How can I explain why Jane Eyre is my favorite book? I started reading it when I was 11, and my sixth-grade teacher thought I might like it. She told me she had only ever gotten one other student to read it. She thought “I could handle it.” I was somehow simultaneously a people-pleaser and a badass in my own mind, so I picked it up.
At the time, my understanding of the book only slightly surpassed what might be expected of someone that age. I understood all the plot points, but not necessarily their implications. It didn’t matter. I was completely engrossed.
After that, I read it at least once a year, every year, until I was about 24. I read it for a class in college and wrote one of my best papers on it. Learning about Victorian literature enhanced my understanding of and appreciation for the book.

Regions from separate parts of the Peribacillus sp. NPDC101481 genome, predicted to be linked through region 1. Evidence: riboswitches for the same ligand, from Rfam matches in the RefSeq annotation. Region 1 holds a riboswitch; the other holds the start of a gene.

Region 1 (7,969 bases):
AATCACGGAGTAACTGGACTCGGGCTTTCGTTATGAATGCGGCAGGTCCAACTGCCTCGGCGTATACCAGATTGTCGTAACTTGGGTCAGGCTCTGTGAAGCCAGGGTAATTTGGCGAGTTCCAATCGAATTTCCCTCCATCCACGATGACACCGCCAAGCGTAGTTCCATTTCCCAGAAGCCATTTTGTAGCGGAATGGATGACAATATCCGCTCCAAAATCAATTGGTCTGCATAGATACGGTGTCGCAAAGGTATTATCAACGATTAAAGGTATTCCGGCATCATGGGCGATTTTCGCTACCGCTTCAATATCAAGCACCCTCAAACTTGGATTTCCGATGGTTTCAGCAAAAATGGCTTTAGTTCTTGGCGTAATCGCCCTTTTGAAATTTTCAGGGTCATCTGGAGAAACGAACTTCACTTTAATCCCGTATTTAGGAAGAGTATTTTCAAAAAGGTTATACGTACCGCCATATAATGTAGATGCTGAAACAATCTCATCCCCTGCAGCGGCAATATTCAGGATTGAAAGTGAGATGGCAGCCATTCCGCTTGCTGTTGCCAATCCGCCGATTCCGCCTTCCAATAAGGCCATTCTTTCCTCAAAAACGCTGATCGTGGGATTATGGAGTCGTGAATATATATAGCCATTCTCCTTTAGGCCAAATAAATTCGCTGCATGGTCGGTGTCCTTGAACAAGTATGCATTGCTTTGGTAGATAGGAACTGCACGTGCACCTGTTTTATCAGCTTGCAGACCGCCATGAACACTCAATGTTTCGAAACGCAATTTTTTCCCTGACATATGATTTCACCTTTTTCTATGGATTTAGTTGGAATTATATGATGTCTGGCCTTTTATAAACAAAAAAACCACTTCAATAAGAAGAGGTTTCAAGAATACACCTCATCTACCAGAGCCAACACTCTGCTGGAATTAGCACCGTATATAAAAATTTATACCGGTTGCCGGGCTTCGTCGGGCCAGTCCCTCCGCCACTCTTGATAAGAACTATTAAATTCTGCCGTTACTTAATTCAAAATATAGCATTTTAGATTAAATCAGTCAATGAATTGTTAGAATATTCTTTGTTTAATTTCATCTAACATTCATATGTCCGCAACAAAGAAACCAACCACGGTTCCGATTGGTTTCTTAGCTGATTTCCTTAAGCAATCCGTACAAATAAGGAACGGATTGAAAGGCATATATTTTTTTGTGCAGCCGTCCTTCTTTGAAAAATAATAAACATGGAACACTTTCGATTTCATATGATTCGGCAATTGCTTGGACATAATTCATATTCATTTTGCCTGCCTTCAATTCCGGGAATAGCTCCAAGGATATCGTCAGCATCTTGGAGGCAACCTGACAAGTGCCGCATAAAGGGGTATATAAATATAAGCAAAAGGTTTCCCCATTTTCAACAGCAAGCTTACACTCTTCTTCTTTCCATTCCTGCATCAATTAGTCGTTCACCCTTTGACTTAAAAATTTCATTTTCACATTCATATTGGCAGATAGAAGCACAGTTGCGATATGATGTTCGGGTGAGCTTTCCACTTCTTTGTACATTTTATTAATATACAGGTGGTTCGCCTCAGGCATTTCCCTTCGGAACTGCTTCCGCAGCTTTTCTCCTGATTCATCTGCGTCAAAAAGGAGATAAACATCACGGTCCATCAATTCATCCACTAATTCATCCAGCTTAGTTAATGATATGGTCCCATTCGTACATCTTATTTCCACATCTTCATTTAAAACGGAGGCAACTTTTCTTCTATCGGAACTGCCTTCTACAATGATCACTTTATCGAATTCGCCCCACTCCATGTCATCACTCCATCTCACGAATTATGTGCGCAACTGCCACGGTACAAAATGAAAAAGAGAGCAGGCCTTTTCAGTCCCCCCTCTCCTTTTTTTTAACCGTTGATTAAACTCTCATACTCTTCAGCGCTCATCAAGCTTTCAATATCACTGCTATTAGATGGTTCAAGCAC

But even before I knew how groundbreaking the book had been, how racy and bold it was for its time, I knew I had never seen a character like Jane before. Fierce, passionate, and loving by nature, she is subdued through years of first abuse and then near-neglect. The scenes in which she allows her passion to manifest in anger made me hurt with indignation. I know a lot of people don’t respond to this book the way I have, but I know everyone has felt the frustration of being held back, or not having one’s deepest feelings taken seriously for one superficial reason or another.
I think the best way to convey my connection to this book, my sense of ownership of it, is to post the review I wrote of the most recent film adaptation, which came out this past March. I’ll put it in a separate post, since I foresee posts on film adaptations of books being a big thing in days to come.